All my life I have been a vivid dreamer. Through the different ages, of course, the contents of my dreams have been subject to partly significant changes, some of them (I assume) even of potential interest to scientists like that professor from Vienna. Some of my dreams are of a rather pleasant nature, but for strange reasons the nightmares seem to be the ones that are stuck in my memory. Those darker images of the night are also the ones that now and then develop into recurring ones...

I do hardly believe that there is anyone who might derive any kind of enjoyment from a nightmare. They are often disturbing, sometimes even upsetting and frightening. Some of them keep haunting you even during daylight, and the fears of your days enter your dreams again... and so on.

When I returned from Afghanistan, I had not only the dreams as such to deal with. An additional problem arose in the person of my new fellow lodger and the fact that I seemed to have developed the deplorable habit of crying out in my sleep.

Sherlock Holmes is an exceptionally light sleeper - given the times he surrenders to sleep at all. During the first months of our acquaintance I recall several incidents, especially in the small hours of the morning, when I would wake up in my bed, sweat-soaked and with a moisture on my face that could or could not be sweat as well. And I would hear a knock on my door and Holmes' voice.

"Doctor? Are you quite all right?"

All I could do was hastily assure him that I was fine, and then he would withdraw again, leaving me to my afterthoughts as well as my now additional embarrassment. But he never once mentioned those occurrences to me afterwards, and I was thankful for that. During the first year the amount of those particular nightmares diminished gradually, though they would never leave me completely. But they became slightly less frightening, and I somehow managed to not rouse my friend from his sleep anymore.

One time we were on a case together, which required us to spend the night outside Baker Street, sharing a guest room in our client's house. There was only one large double bed, and while I was falling asleep, Holmes was still sitting upright on his side of the bed, contemplating - I assume - the particulars of the case.

The dream came again. I already knew it well from previous times, and it was always more or less the same. I was lying in the darkness, somewhere, and there was danger all around me. I never knew exactly what the danger was about, who or what was threatening me, but the tension, sometimes even terror, was so undeniable that I hardly gave any thoughts to its origins. I also had the distinct feeling that I was not alone, that there were other people around me, waiting in the darkness for a so far unnamed evil... for what I did not know. Sometimes I could hear muffled sobbing or gasping or whispering, but I could never make out any face or understand what it was all about.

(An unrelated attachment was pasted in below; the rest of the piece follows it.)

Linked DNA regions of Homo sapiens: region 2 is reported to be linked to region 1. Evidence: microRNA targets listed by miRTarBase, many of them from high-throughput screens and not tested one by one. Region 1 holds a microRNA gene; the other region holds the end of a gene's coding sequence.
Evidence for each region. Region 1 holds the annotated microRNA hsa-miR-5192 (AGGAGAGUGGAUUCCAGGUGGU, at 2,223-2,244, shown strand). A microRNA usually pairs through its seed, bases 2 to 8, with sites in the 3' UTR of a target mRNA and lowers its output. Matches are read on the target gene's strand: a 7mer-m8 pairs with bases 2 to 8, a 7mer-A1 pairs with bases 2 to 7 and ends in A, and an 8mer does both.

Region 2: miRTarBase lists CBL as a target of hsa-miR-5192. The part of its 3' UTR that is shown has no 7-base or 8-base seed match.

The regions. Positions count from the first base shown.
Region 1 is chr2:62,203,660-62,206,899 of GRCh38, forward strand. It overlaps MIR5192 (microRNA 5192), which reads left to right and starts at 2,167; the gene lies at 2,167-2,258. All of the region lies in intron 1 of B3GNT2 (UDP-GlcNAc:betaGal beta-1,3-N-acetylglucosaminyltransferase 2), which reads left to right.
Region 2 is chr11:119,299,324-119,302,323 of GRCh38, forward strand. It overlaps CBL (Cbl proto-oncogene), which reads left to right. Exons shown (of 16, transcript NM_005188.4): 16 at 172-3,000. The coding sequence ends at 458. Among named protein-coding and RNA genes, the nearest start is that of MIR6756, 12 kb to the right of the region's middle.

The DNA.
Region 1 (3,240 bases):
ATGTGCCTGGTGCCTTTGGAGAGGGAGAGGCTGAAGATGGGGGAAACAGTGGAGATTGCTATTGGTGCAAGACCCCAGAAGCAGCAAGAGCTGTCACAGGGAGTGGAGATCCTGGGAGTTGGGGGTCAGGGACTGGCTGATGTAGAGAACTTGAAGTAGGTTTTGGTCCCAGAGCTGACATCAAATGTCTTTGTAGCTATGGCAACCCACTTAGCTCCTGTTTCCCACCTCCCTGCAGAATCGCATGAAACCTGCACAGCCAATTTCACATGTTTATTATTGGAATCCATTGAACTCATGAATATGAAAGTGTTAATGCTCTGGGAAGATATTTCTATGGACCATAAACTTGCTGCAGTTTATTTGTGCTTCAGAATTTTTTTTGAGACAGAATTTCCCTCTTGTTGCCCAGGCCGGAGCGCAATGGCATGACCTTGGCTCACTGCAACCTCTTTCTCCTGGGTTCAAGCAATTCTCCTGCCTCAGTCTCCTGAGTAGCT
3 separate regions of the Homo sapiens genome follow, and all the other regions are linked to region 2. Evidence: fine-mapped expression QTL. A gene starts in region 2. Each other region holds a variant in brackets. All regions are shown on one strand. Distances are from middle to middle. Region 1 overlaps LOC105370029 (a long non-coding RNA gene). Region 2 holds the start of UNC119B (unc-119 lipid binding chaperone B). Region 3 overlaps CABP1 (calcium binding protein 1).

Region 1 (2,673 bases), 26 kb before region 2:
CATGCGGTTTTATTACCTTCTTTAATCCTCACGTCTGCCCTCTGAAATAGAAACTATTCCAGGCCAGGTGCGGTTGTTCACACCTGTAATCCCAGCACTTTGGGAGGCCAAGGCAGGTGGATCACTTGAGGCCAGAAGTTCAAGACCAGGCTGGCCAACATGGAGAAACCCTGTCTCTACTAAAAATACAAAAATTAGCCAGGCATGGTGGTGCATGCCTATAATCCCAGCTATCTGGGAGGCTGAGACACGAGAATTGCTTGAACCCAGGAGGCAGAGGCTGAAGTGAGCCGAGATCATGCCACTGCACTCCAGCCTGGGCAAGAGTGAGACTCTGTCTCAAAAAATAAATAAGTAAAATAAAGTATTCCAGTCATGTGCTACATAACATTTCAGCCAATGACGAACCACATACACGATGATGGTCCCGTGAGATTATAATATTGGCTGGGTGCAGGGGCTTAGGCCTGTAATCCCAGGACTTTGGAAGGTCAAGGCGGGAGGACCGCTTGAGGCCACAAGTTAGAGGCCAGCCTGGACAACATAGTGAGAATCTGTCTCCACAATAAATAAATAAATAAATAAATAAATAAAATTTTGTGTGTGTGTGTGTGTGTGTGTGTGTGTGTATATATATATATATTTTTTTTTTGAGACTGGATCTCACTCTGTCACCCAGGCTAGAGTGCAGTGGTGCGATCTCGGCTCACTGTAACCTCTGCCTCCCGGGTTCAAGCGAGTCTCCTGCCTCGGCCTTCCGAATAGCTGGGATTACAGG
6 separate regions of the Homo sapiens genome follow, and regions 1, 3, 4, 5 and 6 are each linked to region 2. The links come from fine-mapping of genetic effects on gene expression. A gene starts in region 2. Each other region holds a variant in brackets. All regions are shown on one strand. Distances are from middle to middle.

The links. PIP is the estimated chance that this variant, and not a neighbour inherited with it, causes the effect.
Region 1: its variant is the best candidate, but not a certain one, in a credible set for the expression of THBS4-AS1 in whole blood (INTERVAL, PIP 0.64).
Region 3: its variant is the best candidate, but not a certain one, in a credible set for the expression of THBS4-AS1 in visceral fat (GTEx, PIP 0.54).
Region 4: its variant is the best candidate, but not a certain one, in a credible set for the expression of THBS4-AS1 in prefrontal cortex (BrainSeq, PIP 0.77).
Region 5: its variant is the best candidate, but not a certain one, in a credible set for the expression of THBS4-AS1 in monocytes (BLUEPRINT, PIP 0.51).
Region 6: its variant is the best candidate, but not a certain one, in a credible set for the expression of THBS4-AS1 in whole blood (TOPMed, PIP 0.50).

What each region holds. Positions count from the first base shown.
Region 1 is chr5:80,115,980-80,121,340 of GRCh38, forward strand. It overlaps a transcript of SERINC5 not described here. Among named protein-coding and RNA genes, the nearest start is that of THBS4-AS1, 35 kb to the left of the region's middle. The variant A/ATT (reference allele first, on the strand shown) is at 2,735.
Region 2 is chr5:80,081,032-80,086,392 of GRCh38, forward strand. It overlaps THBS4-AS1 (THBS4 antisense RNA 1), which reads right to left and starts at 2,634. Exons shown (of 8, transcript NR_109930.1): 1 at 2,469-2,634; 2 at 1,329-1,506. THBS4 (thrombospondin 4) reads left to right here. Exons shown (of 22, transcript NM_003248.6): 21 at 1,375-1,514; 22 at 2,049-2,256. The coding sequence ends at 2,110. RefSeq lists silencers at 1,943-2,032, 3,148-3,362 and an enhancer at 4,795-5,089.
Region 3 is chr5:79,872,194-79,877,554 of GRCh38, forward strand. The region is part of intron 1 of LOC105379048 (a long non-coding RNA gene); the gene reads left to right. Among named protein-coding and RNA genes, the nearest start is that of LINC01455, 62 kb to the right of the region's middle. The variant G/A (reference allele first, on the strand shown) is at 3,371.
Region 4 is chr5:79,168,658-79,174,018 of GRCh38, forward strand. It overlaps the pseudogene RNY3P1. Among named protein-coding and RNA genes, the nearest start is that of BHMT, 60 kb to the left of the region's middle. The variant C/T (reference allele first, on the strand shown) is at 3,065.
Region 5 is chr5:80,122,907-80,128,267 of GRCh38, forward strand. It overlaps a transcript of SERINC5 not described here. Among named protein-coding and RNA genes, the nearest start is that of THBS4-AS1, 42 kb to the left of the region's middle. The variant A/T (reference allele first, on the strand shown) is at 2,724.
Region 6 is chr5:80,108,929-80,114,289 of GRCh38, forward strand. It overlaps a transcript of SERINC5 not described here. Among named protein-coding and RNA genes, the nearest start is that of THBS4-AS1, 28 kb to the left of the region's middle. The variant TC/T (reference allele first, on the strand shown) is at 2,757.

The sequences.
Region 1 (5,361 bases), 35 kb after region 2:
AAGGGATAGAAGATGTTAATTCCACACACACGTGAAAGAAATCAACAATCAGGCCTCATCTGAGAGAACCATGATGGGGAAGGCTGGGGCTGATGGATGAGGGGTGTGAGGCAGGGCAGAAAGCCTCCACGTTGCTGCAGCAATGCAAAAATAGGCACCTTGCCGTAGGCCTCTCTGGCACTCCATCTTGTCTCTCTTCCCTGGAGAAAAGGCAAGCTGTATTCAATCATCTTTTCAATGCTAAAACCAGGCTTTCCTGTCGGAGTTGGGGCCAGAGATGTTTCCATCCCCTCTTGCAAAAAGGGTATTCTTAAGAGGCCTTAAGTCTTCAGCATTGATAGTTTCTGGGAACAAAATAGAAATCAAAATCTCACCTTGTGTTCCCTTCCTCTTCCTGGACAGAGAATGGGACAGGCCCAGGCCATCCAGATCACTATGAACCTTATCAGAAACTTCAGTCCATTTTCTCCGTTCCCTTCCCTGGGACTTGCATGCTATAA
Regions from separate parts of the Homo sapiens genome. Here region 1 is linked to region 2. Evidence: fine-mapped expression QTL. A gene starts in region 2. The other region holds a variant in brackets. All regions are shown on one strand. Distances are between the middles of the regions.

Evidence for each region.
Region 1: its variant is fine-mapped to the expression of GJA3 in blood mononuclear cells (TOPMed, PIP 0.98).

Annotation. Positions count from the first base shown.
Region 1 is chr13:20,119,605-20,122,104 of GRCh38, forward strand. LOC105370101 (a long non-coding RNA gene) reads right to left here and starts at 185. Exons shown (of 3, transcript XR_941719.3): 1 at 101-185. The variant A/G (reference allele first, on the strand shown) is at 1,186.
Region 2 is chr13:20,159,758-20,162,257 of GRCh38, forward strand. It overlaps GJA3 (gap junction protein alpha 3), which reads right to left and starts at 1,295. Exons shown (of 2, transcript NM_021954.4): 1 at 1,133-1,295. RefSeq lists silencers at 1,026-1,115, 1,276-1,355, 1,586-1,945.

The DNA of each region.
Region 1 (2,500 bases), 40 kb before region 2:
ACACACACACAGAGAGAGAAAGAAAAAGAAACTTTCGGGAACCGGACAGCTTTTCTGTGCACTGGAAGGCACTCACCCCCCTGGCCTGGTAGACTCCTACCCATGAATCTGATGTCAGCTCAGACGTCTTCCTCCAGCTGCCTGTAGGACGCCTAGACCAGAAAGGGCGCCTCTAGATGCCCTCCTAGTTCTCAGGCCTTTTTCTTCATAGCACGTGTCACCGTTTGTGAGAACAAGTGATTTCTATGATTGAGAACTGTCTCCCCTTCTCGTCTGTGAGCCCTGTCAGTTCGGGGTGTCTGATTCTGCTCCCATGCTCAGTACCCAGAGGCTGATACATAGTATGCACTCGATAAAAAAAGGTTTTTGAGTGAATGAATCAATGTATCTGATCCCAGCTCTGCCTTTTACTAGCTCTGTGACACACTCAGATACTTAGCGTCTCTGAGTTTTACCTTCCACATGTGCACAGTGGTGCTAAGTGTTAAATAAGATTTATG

At some point of the dream, when it all seemed hardly bearable anymore, I would always stretch out my hand in desperate search for comfort. And then I would find a second, a strange hand, grasping mine. Again, I would never know whose hand it was, or why it would have such a soothing effect on me. But at that point the dream would always end and I would wake up, still breathing a bit heavily... and all I would feel was an immense relief...

The dream ended, just as it was supposed to be. Behind still closed eyes I gradually returned to reality, and so I did not understand at once what was so different this time. All I know was that the feeling of comfort was more intense than usual, and lasting longer, transgressing the boundaries of the dream and reaching out into my real life.

It was not completely dark, as a faint light was shining through my closed eyelids. In an instinctive endeavour to make out the source of that light I turned my head and opened my eyes - only to look directly into the eyes of my friend, who was sitting beside me just as before... only that now one of his hands was holding mine, our fingers entwined... The room was not lit very brightly, and thus I remain unsure if I have actually seen him blushing. I myself was entirely at a loss how to react... and so I did nothing, hardly daring to move any muscle.

I do not know how long we stayed like this... but finally Sherlock Holmes rested his head against the wooden headboard of the bed, his gaze fixed again into infinity... his mind, according to all appearances, back on the problems of the current case. And so I did what I was accustomed to do: I simply followed his lead, tilting my head back into my usual sleeping position.

After some time, I drifted back into sleep. Everything was as supposed to be - with one excemption: Neither one of us had cared to withdraw his hand. And I spent the rest of the night without any further dreams to haunt me...